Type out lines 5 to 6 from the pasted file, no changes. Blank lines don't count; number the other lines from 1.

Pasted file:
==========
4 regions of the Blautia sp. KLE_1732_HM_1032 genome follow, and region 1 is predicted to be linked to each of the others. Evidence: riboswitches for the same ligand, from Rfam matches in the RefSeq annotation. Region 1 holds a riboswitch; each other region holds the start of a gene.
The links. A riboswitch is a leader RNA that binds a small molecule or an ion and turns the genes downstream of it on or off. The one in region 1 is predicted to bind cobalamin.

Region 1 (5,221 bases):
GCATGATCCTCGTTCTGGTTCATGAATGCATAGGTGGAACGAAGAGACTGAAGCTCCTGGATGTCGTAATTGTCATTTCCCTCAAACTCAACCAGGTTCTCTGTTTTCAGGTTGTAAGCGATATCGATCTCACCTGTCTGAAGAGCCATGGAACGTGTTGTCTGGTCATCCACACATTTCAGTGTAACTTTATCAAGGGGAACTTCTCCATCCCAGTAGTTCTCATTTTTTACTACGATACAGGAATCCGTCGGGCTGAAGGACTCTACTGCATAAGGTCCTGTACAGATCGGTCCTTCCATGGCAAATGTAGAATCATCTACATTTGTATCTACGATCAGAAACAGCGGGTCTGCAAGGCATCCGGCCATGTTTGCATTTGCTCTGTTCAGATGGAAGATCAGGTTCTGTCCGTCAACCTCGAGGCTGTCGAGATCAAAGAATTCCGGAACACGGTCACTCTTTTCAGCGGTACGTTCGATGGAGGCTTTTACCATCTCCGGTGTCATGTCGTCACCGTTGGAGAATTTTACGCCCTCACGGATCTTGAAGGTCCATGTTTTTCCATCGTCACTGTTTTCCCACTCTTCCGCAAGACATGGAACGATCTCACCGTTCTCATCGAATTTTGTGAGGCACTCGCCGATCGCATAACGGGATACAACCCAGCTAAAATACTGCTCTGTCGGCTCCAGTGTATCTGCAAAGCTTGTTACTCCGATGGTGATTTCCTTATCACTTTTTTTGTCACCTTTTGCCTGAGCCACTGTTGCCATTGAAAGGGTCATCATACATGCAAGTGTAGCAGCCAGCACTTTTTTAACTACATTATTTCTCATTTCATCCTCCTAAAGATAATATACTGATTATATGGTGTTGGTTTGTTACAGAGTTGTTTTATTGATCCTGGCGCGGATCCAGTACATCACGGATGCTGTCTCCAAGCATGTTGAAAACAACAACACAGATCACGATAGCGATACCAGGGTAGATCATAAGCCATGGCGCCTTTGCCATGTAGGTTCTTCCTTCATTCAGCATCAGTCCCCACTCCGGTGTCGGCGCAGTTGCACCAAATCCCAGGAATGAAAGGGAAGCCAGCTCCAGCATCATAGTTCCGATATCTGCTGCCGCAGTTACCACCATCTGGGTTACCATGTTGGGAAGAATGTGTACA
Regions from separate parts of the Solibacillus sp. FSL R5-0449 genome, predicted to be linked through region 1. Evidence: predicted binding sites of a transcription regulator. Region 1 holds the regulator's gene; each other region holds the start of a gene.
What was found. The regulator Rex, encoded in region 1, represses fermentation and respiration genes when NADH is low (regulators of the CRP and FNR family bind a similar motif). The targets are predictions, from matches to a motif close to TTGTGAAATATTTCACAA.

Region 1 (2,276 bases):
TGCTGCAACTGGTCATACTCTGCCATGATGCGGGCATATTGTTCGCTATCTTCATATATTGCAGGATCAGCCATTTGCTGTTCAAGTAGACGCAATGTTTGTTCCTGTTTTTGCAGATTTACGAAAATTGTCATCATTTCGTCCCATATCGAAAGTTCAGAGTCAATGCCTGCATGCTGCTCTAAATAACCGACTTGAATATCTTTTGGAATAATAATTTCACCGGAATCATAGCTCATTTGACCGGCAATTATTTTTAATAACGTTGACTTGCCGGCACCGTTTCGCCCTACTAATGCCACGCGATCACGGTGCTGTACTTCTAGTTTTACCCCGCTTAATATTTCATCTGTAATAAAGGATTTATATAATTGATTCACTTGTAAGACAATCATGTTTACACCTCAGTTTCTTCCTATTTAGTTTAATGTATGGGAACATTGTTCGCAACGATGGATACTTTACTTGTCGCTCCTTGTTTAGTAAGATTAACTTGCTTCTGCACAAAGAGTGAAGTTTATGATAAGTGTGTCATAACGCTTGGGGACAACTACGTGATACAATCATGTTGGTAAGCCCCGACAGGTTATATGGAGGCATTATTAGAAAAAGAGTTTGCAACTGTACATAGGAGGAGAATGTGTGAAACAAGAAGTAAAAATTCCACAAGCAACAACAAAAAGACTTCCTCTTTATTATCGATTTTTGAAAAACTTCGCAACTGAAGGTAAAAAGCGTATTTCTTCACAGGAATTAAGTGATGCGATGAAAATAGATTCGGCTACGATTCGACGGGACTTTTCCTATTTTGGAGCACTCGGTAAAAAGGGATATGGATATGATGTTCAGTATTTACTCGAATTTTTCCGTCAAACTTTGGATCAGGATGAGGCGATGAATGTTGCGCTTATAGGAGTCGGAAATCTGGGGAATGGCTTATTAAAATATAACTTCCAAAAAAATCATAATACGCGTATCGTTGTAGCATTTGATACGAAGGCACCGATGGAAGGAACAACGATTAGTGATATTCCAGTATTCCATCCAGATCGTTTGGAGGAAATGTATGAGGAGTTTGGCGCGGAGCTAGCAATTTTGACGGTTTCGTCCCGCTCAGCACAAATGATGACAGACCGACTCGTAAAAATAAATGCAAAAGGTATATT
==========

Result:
Regions from separate parts of the Solibacillus sp. FSL R5-0449 genome, predicted to be linked through region 1. Evidence: predicted binding sites of a transcription regulator. Region 1 holds the regulator's gene; each other region holds the start of a gene.
What was found. The regulator Rex, encoded in region 1, represses fermentation and respiration genes when NADH is low (regulators of the CRP and FNR family bind a similar motif). The targets are predictions, from matches to a motif close to TTGTGAAATATTTCACAA.